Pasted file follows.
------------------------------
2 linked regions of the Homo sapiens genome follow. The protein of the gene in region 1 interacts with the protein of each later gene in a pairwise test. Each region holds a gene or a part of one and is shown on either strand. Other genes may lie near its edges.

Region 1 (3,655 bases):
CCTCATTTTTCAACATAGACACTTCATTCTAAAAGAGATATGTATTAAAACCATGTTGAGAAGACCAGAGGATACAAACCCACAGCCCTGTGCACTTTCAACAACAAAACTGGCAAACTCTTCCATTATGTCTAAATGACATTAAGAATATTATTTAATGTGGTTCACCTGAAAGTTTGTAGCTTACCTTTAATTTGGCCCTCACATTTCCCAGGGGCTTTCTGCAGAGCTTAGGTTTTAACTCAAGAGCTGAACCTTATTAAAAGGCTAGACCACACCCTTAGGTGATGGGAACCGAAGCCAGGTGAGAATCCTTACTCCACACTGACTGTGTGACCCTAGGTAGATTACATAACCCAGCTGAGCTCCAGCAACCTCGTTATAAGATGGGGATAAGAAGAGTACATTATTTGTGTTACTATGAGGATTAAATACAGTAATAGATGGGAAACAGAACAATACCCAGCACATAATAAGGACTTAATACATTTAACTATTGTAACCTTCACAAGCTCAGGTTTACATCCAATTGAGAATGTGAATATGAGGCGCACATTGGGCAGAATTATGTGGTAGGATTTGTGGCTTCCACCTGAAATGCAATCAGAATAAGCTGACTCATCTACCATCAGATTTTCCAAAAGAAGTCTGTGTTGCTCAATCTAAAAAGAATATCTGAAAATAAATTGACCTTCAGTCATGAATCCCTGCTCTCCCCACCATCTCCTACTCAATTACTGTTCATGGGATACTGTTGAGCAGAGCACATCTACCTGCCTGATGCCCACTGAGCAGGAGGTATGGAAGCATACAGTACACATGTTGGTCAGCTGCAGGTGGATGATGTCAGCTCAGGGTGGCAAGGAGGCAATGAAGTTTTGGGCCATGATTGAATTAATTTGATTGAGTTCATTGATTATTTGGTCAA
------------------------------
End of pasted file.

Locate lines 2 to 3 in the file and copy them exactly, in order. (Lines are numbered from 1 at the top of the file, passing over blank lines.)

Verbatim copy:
Region 1 (3,655 bases):
CCTCATTTTTCAACATAGACACTTCATTCTAAAAGAGATATGTATTAAAACCATGTTGAGAAGACCAGAGGATACAAACCCACAGCCCTGTGCACTTTCAACAACAAAACTGGCAAACTCTTCCATTATGTCTAAATGACATTAAGAATATTATTTAATGTGGTTCACCTGAAAGTTTGTAGCTTACCTTTAATTTGGCCCTCACATTTCCCAGGGGCTTTCTGCAGAGCTTAGGTTTTAACTCAAGAGCTGAACCTTATTAAAAGGCTAGACCACACCCTTAGGTGATGGGAACCGAAGCCAGGTGAGAATCCTTACTCCACACTGACTGTGTGACCCTAGGTAGATTACATAACCCAGCTGAGCTCCAGCAACCTCGTTATAAGATGGGGATAAGAAGAGTACATTATTTGTGTTACTATGAGGATTAAATACAGTAATAGATGGGAAACAGAACAATACCCAGCACATAATAAGGACTTAATACATTTAACTATTGTAACCTTCACAAGCTCAGGTTTACATCCAATTGAGAATGTGAATATGAGGCGCACATTGGGCAGAATTATGTGGTAGGATTTGTGGCTTCCACCTGAAATGCAATCAGAATAAGCTGACTCATCTACCATCAGATTTTCCAAAAGAAGTCTGTGTTGCTCAATCTAAAAAGAATATCTGAAAATAAATTGACCTTCAGTCATGAATCCCTGCTCTCCCCACCATCTCCTACTCAATTACTGTTCATGGGATACTGTTGAGCAGAGCACATCTACCTGCCTGATGCCCACTGAGCAGGAGGTATGGAAGCATACAGTACACATGTTGGTCAGCTGCAGGTGGATGATGTCAGCTCAGGGTGGCAAGGAGGCAATGAAGTTTTGGGCCATGATTGAATTAATTTGATTGAGTTCATTGATTATTTGGTCAA